Surveillance cameras do help, but some experts say they are more effective at catching thieves than preventing crime.
“Theft and robbery in Korea has been decreasing in the past 10 years, but it's not because of CCTV preventing crime, it is because there are less people carrying around and using cash,” said Han Min-kyung, a professor teaching criminology at the Korean National Police University. “Now, the possible benefits of stealing valuables like wallets don't outweigh the cost and risk of being caught.”
“Theft and robbery is also declining in rural areas, where there is less CCTV.”
If I lose my belongings, is it easy to find them in Korea?
Not only is theft of valuables not seen as much of an issue, but people also tend to go to great lengths to try and reunite lost belongings with their owners.
There were 101,523 items handed in to Seoul Metro's lost and found center last year. Wallets were the most common item, making up for 24 percent. Mobile phones, bags and clothes followed.
Lost items are kept at the center for a week and then handed over to a local police station. Of the 101,523 items, 66,426, or 65 percent, were returned to their owners within that week.
"Our employees regularly collect items that are still lying around even when the subway arrives at the last stop, but there are a lot of passengers who bring lost items in themselves," said Yoon Kang-jae, a spokesperson for Seoul Metro. "Taking others' things, even if they've been left behind, breaks the Act on Embezzlement of Lost Articles, but the majority of people bring items to the lost and found because they think it’s the right thing to do and really want to help find the owner."
Providing compensation for people who find lost objects is another factor that motivates people to keep lost items safe and return them to the owner.
According to the Lost Articles Act, the owner of an item must pay 5 to 20 percent of the value of the item to the person who returned it to them.
While most people return valuables because they feel it is the right thing to do, they do have the legal right to go to court and claim their reward if they want to do so.
To what extent can people leave their valuables lying around?
People always say it’s safe to leave your possessions lying around in Korea, but the Korea JoongAng Daily wanted to reach out to some people living here to hear their experiences and thoughts.
One of them is 27-year-old Chae Ji-won. She ordered a pair of shoes from a U.S. website because she couldn't find the model in Korea. Getting the shoes shipped from the United States, the order took a long time and it was impossible to pin point an exact date for delivery.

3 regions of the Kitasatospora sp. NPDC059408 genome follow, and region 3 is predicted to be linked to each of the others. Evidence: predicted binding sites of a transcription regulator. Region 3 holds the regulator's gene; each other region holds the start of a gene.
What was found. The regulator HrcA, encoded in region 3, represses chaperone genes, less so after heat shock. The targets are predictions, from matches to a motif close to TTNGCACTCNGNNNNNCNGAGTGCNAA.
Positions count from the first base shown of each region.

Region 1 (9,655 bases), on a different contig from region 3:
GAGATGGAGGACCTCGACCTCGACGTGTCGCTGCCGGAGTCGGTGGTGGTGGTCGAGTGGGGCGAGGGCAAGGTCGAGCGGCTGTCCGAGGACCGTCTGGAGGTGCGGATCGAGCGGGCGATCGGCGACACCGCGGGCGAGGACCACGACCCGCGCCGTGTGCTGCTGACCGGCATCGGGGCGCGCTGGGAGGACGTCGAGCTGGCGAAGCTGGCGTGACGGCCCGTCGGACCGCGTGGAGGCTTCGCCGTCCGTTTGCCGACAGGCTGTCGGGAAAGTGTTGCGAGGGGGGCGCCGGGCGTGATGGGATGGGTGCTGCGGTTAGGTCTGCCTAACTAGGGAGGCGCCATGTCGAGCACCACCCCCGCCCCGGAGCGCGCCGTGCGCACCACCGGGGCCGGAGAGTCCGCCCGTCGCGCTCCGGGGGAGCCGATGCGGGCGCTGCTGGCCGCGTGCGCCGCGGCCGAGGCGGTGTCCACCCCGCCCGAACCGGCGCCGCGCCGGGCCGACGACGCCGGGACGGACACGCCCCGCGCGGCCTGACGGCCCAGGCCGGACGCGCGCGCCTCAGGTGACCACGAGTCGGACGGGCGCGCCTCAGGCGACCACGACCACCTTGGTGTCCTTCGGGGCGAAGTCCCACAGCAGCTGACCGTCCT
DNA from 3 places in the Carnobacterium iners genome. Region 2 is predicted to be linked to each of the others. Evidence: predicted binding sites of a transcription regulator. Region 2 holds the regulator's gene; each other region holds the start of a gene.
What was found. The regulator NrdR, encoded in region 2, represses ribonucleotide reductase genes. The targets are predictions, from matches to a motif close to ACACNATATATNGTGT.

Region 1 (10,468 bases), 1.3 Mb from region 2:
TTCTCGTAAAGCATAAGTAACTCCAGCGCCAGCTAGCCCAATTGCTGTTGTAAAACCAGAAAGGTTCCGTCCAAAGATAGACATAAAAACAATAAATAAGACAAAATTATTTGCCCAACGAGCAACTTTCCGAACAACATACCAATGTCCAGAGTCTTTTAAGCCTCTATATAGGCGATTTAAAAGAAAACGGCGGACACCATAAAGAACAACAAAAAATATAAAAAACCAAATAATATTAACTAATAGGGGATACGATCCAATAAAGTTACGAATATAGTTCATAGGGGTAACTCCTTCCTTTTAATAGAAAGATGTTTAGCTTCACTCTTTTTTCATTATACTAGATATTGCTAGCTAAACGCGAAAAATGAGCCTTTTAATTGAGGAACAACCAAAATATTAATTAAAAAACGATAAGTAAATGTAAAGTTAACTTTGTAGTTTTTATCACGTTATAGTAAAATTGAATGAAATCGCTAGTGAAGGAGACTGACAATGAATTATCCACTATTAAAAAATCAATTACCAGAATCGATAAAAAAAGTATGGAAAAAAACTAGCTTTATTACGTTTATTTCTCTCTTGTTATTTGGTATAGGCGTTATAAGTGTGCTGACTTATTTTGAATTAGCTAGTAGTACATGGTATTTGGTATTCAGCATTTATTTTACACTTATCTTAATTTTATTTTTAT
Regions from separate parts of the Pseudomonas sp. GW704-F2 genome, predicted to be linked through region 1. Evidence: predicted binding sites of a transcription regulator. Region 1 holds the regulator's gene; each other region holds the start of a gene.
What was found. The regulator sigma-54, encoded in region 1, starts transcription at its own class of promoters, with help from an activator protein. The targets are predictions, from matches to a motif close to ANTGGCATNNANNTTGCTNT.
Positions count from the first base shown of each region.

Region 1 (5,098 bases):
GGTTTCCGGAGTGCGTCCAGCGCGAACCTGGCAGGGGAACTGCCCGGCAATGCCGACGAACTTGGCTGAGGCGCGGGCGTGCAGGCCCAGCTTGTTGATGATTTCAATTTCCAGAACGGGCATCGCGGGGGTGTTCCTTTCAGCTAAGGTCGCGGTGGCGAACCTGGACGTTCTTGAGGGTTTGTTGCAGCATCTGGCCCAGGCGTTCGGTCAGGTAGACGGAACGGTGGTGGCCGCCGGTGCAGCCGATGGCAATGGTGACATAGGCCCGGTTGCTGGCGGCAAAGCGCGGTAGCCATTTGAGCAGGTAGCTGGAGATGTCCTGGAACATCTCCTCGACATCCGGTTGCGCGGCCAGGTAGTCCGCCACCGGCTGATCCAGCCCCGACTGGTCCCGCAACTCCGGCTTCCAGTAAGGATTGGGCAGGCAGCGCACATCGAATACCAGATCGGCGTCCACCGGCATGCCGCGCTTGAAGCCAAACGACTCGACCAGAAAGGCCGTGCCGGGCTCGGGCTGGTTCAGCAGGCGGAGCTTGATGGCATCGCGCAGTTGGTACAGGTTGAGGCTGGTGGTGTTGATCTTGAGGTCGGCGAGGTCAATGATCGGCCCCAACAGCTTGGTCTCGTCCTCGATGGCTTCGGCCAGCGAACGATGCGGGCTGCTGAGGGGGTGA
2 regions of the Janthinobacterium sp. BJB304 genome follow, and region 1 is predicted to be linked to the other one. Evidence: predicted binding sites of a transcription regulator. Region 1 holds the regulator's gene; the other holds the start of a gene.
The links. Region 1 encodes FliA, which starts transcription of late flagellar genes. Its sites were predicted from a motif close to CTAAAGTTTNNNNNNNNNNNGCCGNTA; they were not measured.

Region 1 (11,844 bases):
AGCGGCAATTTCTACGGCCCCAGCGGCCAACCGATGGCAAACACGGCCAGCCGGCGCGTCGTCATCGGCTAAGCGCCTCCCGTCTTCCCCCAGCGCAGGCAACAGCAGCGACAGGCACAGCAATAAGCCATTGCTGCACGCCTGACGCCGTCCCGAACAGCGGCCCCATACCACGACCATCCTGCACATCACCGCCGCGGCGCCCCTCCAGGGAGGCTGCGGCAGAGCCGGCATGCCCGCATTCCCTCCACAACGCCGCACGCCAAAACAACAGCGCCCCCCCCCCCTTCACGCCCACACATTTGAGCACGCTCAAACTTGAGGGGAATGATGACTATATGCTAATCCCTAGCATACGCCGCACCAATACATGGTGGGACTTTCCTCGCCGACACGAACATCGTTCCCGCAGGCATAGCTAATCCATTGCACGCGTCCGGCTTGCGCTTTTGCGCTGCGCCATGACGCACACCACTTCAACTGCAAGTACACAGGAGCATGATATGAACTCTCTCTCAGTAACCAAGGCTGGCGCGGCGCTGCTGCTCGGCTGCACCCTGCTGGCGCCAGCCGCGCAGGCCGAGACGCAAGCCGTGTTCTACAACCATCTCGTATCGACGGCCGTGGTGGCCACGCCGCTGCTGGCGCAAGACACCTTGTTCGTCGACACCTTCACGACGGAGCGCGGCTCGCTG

Unfortunately for Chae, the parcel arrived while she was on vacation.
“Based on the parcel tracking information, it looked like an international order I made weeks ago was set to be delivered when I was still vacationing in Jeju Island,” said Chae. “I worried that the parcel might be stolen when I was away, but it was still there sitting in front of my apartment when I got home.”
Chae said the parcel sat in front of her door for a full day before she got home.
"I did think about calling a friend to pick up the package for me, but as it was only a day before I was set to land in Seoul, I figured it would be okay."
Finders keepers is a phrase not used in Korea that often, according to Park A-yeong, a graduate student in her 20s.
“I used to have a part-time job at an art museum ticket office, and so many people returned lost items they found in the bathroom or souvenir shop that we even had a designated lost-and-found bin,” said Park. “There were wallets, earphones, credit cards, someone’s makeup pouch and honestly the list goes on and on.”
Park Ju-yeon, an office worker in her 30s, had a similar experience.
“I had just moved and wrote the wrong delivery address for an order I placed online, so my parcel wasn’t at my house even though the tracking service said it was delivered,” said Park. “I realized I wrote the wrong address and went to the place to check, but my package wasn't there either.”
Park thought she had lost her parcel, but the person living at the address had taken the package to the apartment's security guard office.
"I went to check just in case, and the guard said there was a package a resident left at the office because it wasn't theirs," said Park. "He asked me my name and what I ordered to check it was mine and gave it back to me.”
So, does theft ever happen?
Theft tends to happen less in Korea, but that doesn’t mean the country is entirely safe.
There were 180,067 cases of theft reported to police in 2020. Among the total, 27,298 happened at stores, 1,557 at train stations and 540 on the subway.
Logistics companies don't disclose the number of their parcels that were lost or stolen, but there were 277 requests for compensation regarding deliveries to the Korea Consumer Agency (KCA) in 2021. Among them, stolen packages accounted for 95 cases, or 34.3 percent, the second-most frequent complaint.
The first on the list was parcel damage with 126 cases, or 45.5 percent.
There are bound to be more parcels that were actually stolen considering some people directly contact logistics companies instead of the KCA, but the number is still small considering there were 3.6 billion packages delivered in Korea last year.
An office worker living in southern Seoul surnamed Kim said she had experienced parcel theft in the past.
“I was living in a goshiwon back then, and deliveries were all kept in front of the goshiwon manager’s office,” said Kim, referring to a residential building with small individual rooms that are rented out. “The delivery tracking app said my parcel was delivered, but it was nowhere to be found so I asked the manager to check the CCTV and found my package.”
BY LEE TAE-HEE [email@example.com]